Before Showering and Bathing Every Day or Two Became the Norm, Did People just Constantly Smell Bad?
在人们可以每天洗澡以前,是不是所有人都很臭

获得4.9k好评的回答@Brock Pagnello

Yes.
是的。

“Don’t throw the baby out with the bath water” is a phrase from an almost-real threat at one time.
“倒洗澡水的时候别把孩子也倒掉了”这个说法曾经一度是正儿八经的。

A bath required a lot of water, and soap was a item.
洗一次澡需要大量的水,而且肥皂是奢侈品。

You might have one bath per family per month.
可能每个家庭每个月只能洗一次澡。

The man of the house would be first, followed by his wife, and then the kids in order of age.
首先当然是这个家庭的男人,其次是他的妻子,接着小孩子按照长幼顺序洗澡。

The joke is by the end, you might lose the baby in the water because it was so filthy.
笑点在最后,小宝宝放进水里可能就看不见了,因为水真的太脏了。

获得84.2k好评的回答@Andie DeLuca

My grandmother, born in 1893, used to say that the dresses were beautiful—hand stitched, delicate lace, pin tucking and all.
我的祖母,出生于1893年,过去常说那些手缝的、带有精致花边以及细褶的裙子是很美的。

Her family was quite well off, so she got new dresses (3 or 4) every year.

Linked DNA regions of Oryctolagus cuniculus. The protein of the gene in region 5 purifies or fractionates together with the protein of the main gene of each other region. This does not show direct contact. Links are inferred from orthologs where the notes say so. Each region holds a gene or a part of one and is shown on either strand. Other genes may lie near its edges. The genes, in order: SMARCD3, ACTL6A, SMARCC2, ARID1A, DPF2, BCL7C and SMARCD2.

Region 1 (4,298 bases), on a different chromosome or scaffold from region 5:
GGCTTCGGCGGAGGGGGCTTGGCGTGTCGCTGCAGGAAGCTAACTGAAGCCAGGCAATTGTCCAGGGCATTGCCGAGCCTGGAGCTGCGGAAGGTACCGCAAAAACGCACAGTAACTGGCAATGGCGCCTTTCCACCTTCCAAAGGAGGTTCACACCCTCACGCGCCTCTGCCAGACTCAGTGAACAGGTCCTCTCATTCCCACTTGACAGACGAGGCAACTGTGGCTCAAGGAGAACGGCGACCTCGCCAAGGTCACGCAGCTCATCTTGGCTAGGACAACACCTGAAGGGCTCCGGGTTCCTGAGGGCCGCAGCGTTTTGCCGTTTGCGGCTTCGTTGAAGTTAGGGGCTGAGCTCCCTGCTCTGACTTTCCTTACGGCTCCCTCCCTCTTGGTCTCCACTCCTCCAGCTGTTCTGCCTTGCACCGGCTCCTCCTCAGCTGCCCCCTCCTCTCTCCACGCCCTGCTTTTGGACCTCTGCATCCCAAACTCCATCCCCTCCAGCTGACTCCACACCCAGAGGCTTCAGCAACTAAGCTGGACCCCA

她的家族相当富有,她每年都能得到3到4件新礼服。

However, people only bathed once a week, at most, and the clothes would be ironed but rarely washed, as they were too delicate.
但是,人们一周最多洗一次澡;而且衣服也只是熨一下,很少洗,因为他们太过精致。

The ironing just sealed the BO smells into the fabric.
熨衣服只是将体臭封到衣服里。

If you got mud on your clothes, you waited until it dried, then brushed off as much as possible.
如果你的衣服沾到泥巴,你会等它干掉,然后尽量把它刷掉。

She said she and her sisters always dressed well, but stank.
她还常说她和她的姐妹虽然穿得光鲜靓丽,但却臭气熏天。

获得65.3k好评的回答@Bill Poser

When Europeans first visited Japan in the 16th century, the Japanese couldn’t believe the stench.
当欧洲人在16世纪首次访问日本的时候,日本人没办法相信他们居然这么臭。

In one famous incident, a Japanese lord had a European delegation forcibly stripped and bathed before he met with them and had their clothes burned.
有一件相当著名的事件,一位日本官员在与欧洲使团见面之前强制剥光他们的衣服让他们洗澡,并将衣服烧掉摧毁。

(翻译:苏梨)